Get the most from your mouse

Philip Doubleday gives tips on getting the best use of your computer mouse in his latest blog
Philip Doubleday gives tips on getting the best use of your computer mouse in his latest blog
0
Have your say

Happy New Year! Our first blog of 2016 eases us gently into the new year. No scary warnings or technical jargon! Just some helpful tips on using your computer mouse.

SHIFT + mouse click

To highlight all or part of the text on a website or in a document, simply click the start point of the paragraph you want to select, then hold the SHIFT key, while you click at the end point of what you want to select.

Select with double and triple click

Any word can be selected by double-clicking on it. To highlight an entire paragraph, click the mouse button three times.

Use the right-click

If you have selected text and now wish to cut or copy and paste it elsewhere, right-click the highlighted item, cut or copy it and then right-click anywhere to paste it.

An even easier way is to drag the highlighted text while holding the right mouse button, and drop it in the chosen place by letting go of the right button.

Make the most of the scroll wheel

A mouse wheel allows you to scroll up and down on a page. However, it can also do a lot more:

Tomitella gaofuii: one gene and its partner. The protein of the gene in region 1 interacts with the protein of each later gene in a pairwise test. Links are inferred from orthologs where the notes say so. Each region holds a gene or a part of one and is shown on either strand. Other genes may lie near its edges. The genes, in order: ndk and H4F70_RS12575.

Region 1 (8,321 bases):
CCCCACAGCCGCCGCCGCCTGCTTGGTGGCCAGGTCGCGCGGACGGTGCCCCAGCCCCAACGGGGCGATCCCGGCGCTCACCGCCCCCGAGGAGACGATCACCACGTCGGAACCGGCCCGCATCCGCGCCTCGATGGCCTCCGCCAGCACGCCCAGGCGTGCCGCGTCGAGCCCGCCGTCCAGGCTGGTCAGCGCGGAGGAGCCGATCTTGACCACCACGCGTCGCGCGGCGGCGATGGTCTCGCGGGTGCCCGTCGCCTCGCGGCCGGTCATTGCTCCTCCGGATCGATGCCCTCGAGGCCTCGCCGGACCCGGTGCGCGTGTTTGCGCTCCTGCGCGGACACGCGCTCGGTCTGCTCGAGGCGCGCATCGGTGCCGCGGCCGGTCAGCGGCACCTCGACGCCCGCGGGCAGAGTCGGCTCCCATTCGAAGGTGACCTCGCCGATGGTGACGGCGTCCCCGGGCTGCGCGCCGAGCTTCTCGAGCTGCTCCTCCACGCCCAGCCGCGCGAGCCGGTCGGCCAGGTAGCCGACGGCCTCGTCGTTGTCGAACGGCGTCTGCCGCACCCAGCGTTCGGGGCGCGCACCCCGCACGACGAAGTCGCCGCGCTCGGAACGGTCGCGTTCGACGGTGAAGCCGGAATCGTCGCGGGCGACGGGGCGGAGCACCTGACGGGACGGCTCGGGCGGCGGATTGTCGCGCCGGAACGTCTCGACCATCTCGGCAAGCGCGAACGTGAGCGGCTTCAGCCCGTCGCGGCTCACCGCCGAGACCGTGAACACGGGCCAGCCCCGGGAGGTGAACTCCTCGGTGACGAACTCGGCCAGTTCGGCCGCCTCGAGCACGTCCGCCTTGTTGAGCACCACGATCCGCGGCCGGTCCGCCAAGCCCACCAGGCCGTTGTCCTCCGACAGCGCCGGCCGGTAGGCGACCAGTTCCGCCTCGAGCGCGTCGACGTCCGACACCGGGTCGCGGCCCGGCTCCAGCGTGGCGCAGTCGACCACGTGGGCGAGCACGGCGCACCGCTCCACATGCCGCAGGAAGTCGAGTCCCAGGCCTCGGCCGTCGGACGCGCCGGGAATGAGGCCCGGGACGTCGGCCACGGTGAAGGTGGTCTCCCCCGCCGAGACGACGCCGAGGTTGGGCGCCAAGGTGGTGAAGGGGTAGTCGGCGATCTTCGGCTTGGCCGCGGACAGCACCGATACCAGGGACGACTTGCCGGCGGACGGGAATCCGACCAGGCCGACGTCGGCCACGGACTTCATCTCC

To open a web page in a new tab, click the wheel over a weblink on a web page.

Zoom in and out by holding down the CTRL key and scrolling up to zoom in and down to zoom out.

Within most Internet browsers, press the SHIFT key and scroll down to go back to the previous web page. Press SHIFT and scroll up to go forward again.

Manage the open window with the mouse

Double-click the top title bar of any window to maximize it or, if it is already maximized, to make it smaller.

Customize your mouse

In Windows 10, go to Settings, Mouse & Touchpad. Choose Additional Mouse Options. Here you can:

Select a pointer speed.

Change the size and colour of the pointer.

Tick the “Snap To” check box under the Pointer Options tab. This option automatically moves your mouse to the default button within a dialog box.

For example, if you delete a file or close a window, a dialogue box appears asking if you are sure you want to perform the task.

With the “Snap To” feature on, the cursor automatically moves to the OK button – just click the left mouse button if you agree.